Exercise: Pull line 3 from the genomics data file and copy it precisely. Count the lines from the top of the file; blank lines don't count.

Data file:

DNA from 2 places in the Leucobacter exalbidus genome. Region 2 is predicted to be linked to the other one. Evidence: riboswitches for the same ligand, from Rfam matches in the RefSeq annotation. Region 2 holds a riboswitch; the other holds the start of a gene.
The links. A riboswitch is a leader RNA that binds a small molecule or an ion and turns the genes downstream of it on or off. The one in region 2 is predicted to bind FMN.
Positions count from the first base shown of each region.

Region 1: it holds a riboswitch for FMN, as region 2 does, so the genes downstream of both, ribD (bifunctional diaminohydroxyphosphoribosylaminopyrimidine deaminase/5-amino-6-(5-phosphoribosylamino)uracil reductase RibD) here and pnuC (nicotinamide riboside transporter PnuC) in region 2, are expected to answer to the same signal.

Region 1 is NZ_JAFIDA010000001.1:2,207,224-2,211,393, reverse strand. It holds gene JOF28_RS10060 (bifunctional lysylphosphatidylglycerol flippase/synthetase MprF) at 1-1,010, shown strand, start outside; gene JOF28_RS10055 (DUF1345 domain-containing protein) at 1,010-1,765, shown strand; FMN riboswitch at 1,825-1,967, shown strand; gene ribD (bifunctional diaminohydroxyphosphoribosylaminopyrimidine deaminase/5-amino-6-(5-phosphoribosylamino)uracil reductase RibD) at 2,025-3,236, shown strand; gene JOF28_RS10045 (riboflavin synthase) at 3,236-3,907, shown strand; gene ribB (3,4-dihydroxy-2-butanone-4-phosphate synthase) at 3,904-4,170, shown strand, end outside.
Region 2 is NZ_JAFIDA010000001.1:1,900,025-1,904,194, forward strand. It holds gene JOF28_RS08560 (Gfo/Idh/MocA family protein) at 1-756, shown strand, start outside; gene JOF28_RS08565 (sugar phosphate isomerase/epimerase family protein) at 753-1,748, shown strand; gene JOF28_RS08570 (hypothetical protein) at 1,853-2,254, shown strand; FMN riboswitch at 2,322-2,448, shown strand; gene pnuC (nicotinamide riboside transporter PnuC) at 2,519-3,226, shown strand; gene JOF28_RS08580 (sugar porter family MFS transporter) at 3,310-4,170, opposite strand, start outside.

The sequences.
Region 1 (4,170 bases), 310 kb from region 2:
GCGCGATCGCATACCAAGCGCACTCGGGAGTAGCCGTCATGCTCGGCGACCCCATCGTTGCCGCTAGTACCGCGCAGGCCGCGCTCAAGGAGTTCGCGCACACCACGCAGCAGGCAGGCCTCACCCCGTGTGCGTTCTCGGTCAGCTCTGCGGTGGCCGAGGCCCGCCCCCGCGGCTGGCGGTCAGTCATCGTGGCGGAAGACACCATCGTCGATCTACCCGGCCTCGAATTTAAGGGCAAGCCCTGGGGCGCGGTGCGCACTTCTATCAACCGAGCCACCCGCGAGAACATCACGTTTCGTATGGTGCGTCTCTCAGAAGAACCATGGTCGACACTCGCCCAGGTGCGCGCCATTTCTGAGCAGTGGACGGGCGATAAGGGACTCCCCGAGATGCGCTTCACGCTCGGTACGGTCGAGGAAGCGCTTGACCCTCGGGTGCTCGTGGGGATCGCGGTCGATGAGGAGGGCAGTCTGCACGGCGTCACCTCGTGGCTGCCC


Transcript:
Positions count from the first base shown of each region.